| Sept 30
Sept 30 The U.S. Environmental Protection Agency
will take one of the biggest hits of any federal agency if the
government shuts down this week, operating with under 7 percent
of its employees, according to guidance issued by the agency.
Among those furloughed would be most workers at the Office
of Air and Radiation, which is in charge of writing and
implementing most of the EPA's major air pollution rules. The
clock would also stop, for now, on the EPA's eagerly-awaited
proposal on renewable fuel volume standards for 2014.
The EPA said its plan for dealing with a shutdown would
classify 1,069 employees, out of 16,205, as essential. These
employees would continue to work if Congress fails to secure a
budget deal by midnight Monday to avoid disruption to federal
Taking the air and radiation unit off the grid will tighten
timelines to meet certain court-imposed deadlines, said one
"People are not going to be able to be working on these
rules at home," said Dina Kruger, an environmental regulation
consultant and former climate change director at the EPA, who
worked at the agency when the government shut down in 1996.
In their guidance to employees, agencies have been clear:
government-issued equipment should be returned to home base and
work cellphones are not to be used.
Employees have been instructed to come into the office for
up to four hours on Tuesday if the government shuts down, to set
up voicemail and email "out-of-the office" messages and to
secure work documents. They will not be allowed to check those
accounts from home or conduct any work that has been pending.
Kruger added though that for EPA rules due in 2014 under
President Barack Obama's climate action plan, the agency should
be able to complete its work on time, even if it has "to work a
little harder" - depending on the length of the shutdown.
"There are a lot of complicated issues in these current
rulemakings and more time is better than less time in terms of
addressing them," Kruger said.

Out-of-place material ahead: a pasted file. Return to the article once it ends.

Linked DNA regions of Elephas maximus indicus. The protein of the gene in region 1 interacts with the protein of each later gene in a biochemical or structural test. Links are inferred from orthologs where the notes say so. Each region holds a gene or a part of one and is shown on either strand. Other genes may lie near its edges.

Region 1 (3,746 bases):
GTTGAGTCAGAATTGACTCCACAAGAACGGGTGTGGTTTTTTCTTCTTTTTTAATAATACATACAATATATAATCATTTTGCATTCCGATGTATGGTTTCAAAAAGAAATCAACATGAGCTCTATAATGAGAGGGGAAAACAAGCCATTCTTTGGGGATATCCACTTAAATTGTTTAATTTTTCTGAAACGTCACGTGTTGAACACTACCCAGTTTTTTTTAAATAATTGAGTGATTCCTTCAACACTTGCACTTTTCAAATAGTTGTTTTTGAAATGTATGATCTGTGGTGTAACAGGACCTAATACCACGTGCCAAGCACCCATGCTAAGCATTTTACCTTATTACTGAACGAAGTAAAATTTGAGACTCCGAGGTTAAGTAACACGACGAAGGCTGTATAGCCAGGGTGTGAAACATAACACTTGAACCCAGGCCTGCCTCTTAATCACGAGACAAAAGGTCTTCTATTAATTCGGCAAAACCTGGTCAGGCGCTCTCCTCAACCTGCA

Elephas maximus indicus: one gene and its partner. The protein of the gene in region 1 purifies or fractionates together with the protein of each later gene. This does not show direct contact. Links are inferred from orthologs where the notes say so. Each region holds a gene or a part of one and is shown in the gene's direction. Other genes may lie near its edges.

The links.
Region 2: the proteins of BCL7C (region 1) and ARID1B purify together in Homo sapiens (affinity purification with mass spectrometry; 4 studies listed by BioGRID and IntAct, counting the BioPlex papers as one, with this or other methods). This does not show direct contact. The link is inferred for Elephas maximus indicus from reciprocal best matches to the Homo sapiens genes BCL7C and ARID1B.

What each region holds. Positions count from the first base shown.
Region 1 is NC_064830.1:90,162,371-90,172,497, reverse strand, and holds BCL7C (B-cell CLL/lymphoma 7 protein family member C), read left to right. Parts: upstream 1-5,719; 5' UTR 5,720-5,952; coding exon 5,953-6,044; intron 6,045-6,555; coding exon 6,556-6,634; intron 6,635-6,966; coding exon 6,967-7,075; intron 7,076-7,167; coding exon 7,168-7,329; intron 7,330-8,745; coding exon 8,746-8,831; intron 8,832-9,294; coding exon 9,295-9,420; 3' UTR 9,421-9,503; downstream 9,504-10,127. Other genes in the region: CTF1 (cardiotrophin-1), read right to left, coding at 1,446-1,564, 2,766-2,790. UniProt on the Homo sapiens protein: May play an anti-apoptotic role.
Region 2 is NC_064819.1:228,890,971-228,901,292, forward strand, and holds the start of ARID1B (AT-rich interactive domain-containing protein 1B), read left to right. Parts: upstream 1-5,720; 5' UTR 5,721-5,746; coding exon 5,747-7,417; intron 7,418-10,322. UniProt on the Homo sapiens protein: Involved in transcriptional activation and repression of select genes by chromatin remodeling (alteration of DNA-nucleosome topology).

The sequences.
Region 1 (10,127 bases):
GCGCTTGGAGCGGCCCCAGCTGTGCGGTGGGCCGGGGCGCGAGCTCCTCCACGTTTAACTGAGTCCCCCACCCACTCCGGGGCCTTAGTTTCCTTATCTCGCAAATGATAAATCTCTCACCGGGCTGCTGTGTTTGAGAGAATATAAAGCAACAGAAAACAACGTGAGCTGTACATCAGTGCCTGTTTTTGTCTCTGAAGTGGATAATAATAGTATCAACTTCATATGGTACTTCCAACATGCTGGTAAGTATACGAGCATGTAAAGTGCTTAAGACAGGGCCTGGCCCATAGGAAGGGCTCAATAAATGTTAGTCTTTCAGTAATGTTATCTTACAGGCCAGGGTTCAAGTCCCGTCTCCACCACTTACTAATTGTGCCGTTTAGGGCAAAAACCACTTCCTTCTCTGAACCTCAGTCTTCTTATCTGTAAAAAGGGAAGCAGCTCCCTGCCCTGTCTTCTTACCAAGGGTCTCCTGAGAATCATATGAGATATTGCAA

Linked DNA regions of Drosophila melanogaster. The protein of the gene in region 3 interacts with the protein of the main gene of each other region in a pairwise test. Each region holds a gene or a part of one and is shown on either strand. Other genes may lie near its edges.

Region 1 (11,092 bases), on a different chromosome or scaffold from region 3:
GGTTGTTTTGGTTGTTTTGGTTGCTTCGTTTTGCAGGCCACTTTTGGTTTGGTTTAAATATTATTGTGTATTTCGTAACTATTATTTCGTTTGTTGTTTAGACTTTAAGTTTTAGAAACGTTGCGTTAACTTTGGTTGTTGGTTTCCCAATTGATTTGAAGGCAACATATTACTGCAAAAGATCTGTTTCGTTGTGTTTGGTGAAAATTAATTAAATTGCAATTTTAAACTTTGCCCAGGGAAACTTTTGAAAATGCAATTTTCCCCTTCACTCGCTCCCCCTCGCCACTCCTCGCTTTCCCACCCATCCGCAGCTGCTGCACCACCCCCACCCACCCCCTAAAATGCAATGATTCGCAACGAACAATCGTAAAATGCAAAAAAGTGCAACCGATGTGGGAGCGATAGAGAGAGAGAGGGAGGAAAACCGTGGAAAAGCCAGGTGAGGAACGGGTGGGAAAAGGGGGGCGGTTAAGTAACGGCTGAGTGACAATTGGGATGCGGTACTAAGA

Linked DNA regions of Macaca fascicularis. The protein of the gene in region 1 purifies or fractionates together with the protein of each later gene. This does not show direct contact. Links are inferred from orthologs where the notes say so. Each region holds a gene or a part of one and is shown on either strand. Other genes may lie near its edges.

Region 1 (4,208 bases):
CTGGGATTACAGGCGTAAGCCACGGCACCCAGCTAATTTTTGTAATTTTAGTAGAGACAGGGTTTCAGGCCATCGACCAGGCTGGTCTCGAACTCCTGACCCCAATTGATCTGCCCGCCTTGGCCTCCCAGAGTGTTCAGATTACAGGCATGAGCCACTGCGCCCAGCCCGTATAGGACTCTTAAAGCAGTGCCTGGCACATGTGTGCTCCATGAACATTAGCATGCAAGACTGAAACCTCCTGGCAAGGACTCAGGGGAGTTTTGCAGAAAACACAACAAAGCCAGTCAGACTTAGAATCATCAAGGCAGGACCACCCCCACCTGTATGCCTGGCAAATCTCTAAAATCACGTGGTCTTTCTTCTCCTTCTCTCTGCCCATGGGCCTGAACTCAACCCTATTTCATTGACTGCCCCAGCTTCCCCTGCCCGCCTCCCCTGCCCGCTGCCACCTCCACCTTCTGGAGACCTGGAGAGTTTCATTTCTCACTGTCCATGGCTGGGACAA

The EPA on Sept. 20 unveiled new emissions standards for new
power plants. The proposal will undergo an extensive public
comment period over the next few months after which the agency
will revise the proposal. A shutdown would delay the comment
period as well.
In June of 2014 the EPA is due to publish a wider reaching
proposal to regulate carbon emissions from the country's
existing power plants. Finalizing that rule, which will involve
close cooperation with all 50 states, is expected to be a time
The EPA's proposals for 2014 U.S. biofuel use targets were
sent to the White House in late August and remain under review
at the Office of Management and Budget. The targets are due to
be finalized in December but that deadline could slip depending
on the length of a shutdown.
Also facing furloughs is the unit of the EPA that enforces
regulations by taking legal action against an air or water
polluter. Just 182 of the enforcement unit's 804 employees are
exempted from furloughs.
If a company violates EPA rules, Kruger said the agency can
go back and enforce past problems if a violation is identified
after the fact.
For companies wishing to build or expand a facility, the
shutdown may result in further delays as the agency's ability to
issue environmental permits will grid to a near halt.
"Permitting does not qualify (as essential), so people
should expect delays in permit processing and other licensing
and approval processes," said Scott Fulton, former EPA general
counsel until January this year and an attorney at Beveridge and
"This is a decidedly bad thing for the country. Everybody
pays, including the regulated community."
Personnel staying on board would be limited to those
involved in public health and safety, including the safe use of
hazardous materials and protection of federal property, such as
lands, buildings, equipment and research facilities.
Staff will be on hand in the event of emergencies, such as
"in the event of a water related incident where the threat to
human life or property is imminent," according to the EPA plan.